Episode 60. Crossing the Borderlands of America’s Immigration

Brenda Piñero

“I do consider Puerto Rico a borderland of the United States,” says Brenda Piñero of her homeland.

Brenda left the island—an American territory rather than a state—after getting her law degree at the University of Puerto Rico. But she could not stay away from borderlands. She’s now an attorney who is part of a pro bono asylum representation project based in Harlingen, Texas. The border with Mexico is a scant 28 miles away.

Brenda works with a large population of detained immigrants, both adults and unaccompanied children. She crosses effortlessly throughout the day from Spanish to English, English to Spanish; she’s spoken both languages since she was a child. She sees America’s immigration issue through a lens few others have: as a US citizen who, nevertheless, at times feels apart from the US. She can empathize with her clients, who so desperately wish to swap that borderland for a new homeland.

In this episode, Brenda talks candidly with Steve about what it’s like to work as an immigration attorney in South Texas, crossing emotionally from stories that are heartbreaking to those that are heartwarming. Sometimes they’re both—like her story of the 14-year-old Honduran boy and the psalm.

Immigration is America’s perpetual narrative, both heartbreaking and heartwarming. Brenda’s story takes us to its complex, volatile borderland and leaves us, if only for a few minutes, to experience it for ourselves.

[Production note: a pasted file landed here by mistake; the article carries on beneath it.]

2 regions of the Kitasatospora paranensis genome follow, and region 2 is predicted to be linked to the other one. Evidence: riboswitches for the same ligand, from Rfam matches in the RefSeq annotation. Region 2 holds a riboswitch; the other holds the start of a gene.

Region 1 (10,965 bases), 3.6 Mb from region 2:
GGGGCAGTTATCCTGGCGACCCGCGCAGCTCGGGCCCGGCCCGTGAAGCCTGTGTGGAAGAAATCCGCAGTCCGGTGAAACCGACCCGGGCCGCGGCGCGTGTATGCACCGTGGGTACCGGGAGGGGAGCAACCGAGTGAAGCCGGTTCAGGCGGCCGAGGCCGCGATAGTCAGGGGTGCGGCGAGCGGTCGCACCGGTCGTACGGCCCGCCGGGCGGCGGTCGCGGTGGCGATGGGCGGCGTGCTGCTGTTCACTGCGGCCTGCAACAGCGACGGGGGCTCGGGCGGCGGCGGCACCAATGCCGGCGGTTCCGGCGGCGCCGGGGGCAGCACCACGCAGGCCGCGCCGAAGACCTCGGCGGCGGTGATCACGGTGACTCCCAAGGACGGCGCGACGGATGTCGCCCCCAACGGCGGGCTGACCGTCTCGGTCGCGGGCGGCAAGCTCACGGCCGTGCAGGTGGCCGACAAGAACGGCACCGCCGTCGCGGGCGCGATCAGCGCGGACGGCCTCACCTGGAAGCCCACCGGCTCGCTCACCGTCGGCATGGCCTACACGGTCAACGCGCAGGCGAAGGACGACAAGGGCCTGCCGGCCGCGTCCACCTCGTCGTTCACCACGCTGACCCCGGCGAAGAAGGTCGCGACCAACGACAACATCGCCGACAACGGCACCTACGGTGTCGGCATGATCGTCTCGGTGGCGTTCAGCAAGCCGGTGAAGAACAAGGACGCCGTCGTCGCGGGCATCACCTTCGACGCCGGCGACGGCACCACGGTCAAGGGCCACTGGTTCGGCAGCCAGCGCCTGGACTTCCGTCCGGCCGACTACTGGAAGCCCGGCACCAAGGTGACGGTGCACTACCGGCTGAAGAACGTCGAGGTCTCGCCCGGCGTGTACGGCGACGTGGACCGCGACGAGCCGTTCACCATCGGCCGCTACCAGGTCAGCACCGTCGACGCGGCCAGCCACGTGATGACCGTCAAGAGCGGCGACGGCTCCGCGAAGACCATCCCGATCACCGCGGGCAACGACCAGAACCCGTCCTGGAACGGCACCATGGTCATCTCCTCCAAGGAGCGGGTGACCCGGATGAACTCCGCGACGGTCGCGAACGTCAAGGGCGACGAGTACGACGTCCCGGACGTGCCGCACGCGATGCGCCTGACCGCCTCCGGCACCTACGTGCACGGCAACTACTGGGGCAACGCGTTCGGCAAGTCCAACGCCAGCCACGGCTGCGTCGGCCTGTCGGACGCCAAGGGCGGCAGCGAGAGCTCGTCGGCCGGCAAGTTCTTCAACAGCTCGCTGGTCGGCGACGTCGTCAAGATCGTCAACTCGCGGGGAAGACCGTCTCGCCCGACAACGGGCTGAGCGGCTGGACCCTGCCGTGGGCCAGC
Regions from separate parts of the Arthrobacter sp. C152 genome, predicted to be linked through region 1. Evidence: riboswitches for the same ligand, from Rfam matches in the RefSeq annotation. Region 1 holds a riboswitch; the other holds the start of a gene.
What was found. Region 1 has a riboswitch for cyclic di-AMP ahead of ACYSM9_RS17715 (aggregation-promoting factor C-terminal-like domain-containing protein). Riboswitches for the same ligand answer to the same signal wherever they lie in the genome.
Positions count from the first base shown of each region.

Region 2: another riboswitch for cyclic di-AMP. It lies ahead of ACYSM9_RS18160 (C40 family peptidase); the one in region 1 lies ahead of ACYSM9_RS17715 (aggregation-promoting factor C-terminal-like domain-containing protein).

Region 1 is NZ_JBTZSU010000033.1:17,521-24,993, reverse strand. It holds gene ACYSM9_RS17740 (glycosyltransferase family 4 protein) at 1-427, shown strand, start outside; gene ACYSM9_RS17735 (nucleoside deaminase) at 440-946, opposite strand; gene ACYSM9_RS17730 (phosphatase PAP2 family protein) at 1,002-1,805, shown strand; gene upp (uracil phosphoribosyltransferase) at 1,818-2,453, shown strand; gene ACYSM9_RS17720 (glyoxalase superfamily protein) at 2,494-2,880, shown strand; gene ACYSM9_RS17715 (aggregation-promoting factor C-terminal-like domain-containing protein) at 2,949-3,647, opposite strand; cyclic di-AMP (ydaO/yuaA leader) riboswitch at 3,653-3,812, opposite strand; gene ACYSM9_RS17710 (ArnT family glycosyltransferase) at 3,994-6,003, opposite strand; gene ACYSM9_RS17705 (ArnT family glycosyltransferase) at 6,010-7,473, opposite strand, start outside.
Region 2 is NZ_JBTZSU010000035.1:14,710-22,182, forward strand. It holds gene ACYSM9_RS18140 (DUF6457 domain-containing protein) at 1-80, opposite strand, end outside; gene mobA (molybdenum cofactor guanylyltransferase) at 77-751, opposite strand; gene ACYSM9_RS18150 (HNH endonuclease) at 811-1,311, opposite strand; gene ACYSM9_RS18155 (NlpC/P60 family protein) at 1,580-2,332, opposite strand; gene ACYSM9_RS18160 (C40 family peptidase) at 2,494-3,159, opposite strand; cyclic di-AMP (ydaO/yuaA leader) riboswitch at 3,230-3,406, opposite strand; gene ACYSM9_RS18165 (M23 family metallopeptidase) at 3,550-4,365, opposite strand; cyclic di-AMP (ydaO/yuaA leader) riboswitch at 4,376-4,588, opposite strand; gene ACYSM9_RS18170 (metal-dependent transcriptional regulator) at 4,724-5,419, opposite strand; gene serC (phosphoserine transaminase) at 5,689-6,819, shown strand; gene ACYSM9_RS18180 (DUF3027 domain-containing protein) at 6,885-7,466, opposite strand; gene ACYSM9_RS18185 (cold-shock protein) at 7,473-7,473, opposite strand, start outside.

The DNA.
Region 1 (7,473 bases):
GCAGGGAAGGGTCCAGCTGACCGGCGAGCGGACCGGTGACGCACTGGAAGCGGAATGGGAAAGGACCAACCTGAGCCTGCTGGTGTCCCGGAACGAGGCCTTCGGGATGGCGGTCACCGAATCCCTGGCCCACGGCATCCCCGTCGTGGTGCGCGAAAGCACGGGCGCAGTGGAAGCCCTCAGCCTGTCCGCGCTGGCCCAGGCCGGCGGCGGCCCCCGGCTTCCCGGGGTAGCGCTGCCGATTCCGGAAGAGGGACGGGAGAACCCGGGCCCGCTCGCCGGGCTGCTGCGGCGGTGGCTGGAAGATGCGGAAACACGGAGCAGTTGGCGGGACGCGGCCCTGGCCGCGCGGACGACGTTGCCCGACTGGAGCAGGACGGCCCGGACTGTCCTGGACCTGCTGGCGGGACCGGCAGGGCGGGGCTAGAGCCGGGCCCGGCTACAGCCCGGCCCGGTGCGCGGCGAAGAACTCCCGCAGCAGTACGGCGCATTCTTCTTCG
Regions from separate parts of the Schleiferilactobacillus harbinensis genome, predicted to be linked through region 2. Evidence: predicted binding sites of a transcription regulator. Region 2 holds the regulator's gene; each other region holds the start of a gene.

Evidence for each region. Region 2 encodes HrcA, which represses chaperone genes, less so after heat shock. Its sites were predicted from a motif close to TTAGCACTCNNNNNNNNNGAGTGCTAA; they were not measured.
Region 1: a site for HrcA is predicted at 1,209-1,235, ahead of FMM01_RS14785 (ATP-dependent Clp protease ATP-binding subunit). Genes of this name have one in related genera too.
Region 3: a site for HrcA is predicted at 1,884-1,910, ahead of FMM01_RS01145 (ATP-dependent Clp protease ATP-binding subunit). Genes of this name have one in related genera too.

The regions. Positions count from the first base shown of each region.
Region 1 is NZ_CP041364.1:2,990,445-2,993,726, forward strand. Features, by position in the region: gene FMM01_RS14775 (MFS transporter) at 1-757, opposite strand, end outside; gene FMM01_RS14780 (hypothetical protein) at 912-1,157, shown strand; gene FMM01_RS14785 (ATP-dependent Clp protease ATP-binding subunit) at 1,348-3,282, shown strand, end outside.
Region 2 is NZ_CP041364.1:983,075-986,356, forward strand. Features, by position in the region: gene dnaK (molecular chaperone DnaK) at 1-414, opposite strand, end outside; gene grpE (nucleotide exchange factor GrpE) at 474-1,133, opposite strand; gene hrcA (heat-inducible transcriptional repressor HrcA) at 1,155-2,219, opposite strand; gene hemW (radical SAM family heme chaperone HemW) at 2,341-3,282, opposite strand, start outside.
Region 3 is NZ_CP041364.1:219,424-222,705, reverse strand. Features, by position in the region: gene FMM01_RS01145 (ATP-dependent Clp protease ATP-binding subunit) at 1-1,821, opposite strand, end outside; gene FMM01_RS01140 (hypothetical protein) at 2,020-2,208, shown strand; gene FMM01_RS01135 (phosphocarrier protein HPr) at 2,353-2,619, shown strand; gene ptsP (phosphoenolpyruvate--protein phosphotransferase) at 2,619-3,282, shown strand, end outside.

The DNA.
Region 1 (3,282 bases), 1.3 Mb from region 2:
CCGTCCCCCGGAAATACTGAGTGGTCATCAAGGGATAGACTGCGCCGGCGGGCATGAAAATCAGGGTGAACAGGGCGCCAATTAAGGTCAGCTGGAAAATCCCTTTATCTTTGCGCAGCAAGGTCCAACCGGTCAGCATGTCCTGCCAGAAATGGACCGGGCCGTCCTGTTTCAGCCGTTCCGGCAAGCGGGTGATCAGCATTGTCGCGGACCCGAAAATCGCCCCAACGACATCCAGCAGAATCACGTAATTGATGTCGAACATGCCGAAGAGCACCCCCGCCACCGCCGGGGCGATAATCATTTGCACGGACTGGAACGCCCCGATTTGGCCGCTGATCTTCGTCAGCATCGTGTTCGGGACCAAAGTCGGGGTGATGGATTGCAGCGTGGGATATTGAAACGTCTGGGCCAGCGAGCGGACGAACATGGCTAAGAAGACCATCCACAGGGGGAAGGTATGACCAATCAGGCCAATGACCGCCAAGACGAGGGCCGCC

Brenda as child with her mom, Angelina Carrasquillo Rodriguez. Her mother figured large and lovingly in Brenda’s childhood in their native Puerto Rico.

Brenda’s mom gives her a congratulatory kiss at her graduation from kindergarten. Years later, Brenda would graduate magna cum laude with a degree in law.


Listen on Apple Podcasts here: America the Bilingual by Steve Leveen; on Spotify; or wherever you listen to your podcasts.


Thanks to members of the America the Bilingual Project team for this episode: Fernando Hernández and Luis Raúl López of the Mexican production house Esto No Es Radio, which provides sound design and mixing; Mim Harrison, editorial director of the Project, who also wrote and directed this episode; and Karla Hernandez at Daruma Tech, who manages our website.

Music selections in this episode include “Annabelle’s Theme,” “Heart of the Old Country,” “Lonesome Journey,” “Mexican Plaza,” and “Soaring Hawk,” all by John Bartmann and used with a Creative Commons Attribution License; and “Quasi Motion” by Kevin MacLeod, also used with a Creative Commons Attribution License.

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